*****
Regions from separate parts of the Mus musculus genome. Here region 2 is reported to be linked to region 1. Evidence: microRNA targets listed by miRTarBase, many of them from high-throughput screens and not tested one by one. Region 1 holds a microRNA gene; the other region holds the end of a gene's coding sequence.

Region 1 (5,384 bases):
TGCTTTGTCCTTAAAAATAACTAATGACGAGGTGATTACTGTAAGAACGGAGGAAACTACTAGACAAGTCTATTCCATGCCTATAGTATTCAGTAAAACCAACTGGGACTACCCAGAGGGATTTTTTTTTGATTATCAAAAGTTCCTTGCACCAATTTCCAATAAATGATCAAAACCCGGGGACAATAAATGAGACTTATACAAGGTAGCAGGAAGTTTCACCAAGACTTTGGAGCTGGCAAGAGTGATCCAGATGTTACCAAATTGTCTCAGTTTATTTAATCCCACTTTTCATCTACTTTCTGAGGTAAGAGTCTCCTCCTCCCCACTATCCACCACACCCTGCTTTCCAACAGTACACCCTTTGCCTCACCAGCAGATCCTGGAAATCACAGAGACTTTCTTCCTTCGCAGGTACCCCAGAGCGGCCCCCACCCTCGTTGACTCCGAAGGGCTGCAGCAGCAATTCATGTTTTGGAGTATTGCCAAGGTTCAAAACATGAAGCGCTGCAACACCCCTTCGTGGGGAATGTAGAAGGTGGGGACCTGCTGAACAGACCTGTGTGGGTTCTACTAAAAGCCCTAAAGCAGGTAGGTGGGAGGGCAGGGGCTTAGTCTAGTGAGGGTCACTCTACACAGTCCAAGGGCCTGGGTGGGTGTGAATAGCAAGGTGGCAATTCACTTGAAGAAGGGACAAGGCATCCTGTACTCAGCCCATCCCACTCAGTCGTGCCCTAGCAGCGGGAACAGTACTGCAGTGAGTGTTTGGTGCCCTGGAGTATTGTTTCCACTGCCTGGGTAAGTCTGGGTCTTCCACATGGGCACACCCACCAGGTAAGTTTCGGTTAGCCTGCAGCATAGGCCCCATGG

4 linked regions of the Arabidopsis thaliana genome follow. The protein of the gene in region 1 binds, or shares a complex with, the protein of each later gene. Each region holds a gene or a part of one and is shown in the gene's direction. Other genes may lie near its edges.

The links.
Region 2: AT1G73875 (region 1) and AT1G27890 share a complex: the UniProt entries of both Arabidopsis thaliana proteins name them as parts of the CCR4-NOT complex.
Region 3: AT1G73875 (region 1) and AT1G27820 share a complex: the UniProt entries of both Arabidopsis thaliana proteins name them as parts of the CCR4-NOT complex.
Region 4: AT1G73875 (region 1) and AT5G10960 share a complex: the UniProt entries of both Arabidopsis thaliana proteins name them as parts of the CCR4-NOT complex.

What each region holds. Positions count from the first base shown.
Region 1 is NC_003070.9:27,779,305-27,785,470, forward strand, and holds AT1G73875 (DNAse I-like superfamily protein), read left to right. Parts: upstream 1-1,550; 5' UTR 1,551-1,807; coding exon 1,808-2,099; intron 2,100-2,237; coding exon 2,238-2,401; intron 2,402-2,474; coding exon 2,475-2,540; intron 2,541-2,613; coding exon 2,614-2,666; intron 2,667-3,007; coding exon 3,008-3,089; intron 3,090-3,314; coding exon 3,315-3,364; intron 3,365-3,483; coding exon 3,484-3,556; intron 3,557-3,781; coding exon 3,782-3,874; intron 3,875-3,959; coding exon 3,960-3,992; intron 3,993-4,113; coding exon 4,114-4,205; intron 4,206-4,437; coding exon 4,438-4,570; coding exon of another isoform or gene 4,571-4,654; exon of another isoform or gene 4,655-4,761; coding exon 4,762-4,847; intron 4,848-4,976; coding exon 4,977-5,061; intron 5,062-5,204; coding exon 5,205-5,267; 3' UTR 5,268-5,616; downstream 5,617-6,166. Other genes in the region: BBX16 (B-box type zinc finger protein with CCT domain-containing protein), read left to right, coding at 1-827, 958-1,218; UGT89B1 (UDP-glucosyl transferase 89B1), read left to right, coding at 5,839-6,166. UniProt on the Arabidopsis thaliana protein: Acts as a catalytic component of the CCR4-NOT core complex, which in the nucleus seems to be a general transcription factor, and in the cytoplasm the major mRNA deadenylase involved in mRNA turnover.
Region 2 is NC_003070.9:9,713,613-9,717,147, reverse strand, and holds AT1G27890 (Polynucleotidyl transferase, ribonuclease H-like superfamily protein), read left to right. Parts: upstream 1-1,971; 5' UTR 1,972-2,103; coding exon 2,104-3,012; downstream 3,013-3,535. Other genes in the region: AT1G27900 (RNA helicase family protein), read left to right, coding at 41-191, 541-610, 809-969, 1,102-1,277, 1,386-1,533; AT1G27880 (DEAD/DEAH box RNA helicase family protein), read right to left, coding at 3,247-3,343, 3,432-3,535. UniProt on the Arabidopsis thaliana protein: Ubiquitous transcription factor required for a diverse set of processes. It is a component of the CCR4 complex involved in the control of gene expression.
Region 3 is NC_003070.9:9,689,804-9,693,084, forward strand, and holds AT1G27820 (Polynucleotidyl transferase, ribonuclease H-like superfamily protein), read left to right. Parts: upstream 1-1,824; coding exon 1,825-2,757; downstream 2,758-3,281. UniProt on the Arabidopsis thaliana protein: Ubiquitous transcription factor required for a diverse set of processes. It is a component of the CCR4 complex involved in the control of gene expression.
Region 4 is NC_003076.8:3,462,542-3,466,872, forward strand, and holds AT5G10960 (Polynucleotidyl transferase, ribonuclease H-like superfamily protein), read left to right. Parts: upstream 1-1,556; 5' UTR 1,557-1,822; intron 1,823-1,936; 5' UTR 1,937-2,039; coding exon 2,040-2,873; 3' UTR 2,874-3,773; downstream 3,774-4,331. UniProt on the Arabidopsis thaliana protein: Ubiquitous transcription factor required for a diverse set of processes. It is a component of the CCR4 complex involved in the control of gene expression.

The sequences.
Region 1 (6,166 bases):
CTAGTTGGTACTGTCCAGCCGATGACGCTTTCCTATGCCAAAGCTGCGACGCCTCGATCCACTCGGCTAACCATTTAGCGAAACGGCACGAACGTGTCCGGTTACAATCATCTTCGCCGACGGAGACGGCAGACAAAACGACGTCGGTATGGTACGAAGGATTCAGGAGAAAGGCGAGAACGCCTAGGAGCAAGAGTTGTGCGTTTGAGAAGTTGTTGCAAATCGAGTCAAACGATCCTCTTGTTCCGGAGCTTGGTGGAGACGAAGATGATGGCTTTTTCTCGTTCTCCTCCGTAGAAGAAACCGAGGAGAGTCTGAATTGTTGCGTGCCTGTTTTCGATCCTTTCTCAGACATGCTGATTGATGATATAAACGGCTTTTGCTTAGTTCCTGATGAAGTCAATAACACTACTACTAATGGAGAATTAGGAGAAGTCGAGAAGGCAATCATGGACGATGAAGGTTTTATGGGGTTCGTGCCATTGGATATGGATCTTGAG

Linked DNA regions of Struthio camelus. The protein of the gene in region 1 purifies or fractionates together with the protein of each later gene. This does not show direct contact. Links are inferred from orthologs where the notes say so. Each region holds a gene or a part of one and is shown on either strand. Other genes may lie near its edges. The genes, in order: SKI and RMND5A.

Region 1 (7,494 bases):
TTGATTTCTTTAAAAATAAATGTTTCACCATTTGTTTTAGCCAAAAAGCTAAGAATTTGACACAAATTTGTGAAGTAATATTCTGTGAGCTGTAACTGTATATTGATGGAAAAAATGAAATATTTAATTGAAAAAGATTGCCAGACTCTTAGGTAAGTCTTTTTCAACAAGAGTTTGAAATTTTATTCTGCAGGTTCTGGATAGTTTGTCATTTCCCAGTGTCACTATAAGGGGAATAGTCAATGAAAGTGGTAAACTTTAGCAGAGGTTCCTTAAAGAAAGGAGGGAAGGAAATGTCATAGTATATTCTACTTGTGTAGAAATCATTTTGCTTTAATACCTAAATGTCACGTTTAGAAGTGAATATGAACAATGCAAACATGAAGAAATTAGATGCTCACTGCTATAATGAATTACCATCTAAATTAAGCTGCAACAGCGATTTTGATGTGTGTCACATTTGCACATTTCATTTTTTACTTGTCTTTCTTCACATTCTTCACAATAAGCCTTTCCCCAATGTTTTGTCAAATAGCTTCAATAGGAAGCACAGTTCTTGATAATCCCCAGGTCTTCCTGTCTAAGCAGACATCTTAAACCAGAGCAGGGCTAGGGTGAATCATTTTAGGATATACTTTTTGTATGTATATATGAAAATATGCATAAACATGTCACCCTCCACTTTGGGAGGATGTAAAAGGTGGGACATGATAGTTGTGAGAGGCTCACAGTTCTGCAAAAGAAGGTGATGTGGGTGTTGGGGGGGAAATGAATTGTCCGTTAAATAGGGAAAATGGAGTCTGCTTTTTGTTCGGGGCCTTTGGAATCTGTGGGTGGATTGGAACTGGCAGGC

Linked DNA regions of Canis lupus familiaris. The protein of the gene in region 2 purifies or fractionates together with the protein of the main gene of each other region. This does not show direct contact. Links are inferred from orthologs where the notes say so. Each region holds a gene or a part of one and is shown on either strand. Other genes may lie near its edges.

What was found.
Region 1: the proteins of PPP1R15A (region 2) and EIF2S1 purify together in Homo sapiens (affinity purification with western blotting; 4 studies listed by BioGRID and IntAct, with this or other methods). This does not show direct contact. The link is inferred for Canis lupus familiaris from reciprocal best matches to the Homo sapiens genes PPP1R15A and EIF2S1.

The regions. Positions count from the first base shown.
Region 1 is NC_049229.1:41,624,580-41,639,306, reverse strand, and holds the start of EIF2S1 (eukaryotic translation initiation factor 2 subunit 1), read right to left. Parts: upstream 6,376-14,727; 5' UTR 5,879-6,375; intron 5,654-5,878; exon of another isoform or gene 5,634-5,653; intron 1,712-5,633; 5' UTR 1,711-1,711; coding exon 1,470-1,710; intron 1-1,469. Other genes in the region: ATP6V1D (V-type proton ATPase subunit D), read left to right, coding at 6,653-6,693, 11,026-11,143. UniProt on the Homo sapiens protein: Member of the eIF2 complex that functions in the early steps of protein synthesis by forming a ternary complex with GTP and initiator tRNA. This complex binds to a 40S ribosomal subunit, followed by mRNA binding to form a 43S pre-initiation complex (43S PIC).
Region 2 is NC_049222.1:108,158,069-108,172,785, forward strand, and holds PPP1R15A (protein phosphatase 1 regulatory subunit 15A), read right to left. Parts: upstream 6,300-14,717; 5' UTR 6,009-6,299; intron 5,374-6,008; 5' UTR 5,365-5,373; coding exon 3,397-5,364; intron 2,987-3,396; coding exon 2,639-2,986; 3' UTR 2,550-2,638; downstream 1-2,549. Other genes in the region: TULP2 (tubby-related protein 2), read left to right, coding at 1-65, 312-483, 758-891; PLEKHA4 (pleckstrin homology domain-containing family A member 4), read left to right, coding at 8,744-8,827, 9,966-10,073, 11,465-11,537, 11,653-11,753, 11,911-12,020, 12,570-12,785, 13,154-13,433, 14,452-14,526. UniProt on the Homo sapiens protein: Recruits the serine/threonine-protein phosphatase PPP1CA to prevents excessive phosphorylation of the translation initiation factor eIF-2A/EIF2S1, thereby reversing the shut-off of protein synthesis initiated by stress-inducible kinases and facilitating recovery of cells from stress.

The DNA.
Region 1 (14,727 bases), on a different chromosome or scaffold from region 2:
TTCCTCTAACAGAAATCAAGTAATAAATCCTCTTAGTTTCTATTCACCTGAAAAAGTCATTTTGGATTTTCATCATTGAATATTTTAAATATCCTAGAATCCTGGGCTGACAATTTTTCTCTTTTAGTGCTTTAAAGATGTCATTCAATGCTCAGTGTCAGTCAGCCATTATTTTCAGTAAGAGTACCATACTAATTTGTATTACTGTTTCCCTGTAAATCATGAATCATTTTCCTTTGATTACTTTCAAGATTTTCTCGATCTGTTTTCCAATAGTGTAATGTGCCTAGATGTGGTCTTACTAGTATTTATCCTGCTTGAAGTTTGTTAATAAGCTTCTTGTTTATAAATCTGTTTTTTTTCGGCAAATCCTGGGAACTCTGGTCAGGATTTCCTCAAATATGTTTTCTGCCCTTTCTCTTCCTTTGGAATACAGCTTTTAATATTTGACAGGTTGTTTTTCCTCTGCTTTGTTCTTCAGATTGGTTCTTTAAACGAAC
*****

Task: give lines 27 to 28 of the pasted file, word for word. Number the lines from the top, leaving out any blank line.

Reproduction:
Region 1 (14,727 bases), on a different chromosome or scaffold from region 2:
TTCCTCTAACAGAAATCAAGTAATAAATCCTCTTAGTTTCTATTCACCTGAAAAAGTCATTTTGGATTTTCATCATTGAATATTTTAAATATCCTAGAATCCTGGGCTGACAATTTTTCTCTTTTAGTGCTTTAAAGATGTCATTCAATGCTCAGTGTCAGTCAGCCATTATTTTCAGTAAGAGTACCATACTAATTTGTATTACTGTTTCCCTGTAAATCATGAATCATTTTCCTTTGATTACTTTCAAGATTTTCTCGATCTGTTTTCCAATAGTGTAATGTGCCTAGATGTGGTCTTACTAGTATTTATCCTGCTTGAAGTTTGTTAATAAGCTTCTTGTTTATAAATCTGTTTTTTTTCGGCAAATCCTGGGAACTCTGGTCAGGATTTCCTCAAATATGTTTTCTGCCCTTTCTCTTCCTTTGGAATACAGCTTTTAATATTTGACAGGTTGTTTTTCCTCTGCTTTGTTCTTCAGATTGGTTCTTTAAACGAAC